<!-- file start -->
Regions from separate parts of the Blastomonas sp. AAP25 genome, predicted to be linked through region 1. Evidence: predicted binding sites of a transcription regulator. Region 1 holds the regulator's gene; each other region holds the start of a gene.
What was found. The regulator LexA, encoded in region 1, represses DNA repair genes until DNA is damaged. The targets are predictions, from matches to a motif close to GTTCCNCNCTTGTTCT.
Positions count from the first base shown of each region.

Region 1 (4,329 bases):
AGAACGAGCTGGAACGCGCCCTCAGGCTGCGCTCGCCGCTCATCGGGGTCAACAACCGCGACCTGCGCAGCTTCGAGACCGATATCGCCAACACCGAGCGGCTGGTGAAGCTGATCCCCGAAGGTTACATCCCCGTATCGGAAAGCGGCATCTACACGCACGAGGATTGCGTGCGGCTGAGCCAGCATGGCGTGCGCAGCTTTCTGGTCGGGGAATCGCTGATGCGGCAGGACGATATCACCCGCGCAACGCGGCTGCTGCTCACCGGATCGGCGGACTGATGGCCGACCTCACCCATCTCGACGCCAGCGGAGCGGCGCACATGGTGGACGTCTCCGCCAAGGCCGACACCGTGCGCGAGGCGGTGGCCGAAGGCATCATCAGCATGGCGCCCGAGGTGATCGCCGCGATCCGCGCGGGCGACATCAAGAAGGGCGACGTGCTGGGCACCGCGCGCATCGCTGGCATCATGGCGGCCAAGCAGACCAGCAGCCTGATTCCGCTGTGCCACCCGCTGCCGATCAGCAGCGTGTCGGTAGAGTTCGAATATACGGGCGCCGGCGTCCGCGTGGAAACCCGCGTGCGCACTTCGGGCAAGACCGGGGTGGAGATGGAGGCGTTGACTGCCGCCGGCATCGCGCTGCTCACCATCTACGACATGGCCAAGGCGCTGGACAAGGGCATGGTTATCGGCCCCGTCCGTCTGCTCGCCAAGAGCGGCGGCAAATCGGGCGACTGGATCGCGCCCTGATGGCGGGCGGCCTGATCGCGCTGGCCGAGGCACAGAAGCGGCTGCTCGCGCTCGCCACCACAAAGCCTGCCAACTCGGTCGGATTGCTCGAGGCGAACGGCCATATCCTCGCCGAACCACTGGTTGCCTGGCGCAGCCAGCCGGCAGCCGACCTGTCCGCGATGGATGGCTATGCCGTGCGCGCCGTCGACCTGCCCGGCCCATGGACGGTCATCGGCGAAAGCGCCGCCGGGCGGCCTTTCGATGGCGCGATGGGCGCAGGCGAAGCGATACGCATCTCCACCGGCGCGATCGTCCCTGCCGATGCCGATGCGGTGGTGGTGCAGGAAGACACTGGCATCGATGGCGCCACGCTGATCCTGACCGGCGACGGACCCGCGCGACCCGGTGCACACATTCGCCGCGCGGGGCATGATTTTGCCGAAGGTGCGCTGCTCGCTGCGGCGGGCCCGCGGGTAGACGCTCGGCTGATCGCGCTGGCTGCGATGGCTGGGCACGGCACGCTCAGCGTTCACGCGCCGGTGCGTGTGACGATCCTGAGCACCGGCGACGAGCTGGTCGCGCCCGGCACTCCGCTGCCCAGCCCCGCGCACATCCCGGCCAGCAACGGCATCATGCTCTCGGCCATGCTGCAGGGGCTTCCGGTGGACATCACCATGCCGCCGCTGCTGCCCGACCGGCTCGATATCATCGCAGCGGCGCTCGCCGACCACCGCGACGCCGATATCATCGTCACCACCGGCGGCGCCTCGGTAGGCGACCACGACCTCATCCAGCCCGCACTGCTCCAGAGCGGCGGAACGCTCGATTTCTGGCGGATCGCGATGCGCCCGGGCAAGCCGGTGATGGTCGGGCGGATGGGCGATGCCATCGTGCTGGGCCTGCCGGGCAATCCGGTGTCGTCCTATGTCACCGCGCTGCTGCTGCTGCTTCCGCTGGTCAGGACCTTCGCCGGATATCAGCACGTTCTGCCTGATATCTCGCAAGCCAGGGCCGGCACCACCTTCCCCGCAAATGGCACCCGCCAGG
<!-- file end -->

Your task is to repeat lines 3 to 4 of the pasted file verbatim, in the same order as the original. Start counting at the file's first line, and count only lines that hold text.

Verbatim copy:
Positions count from the first base shown of each region.

Region 1 (4,329 bases):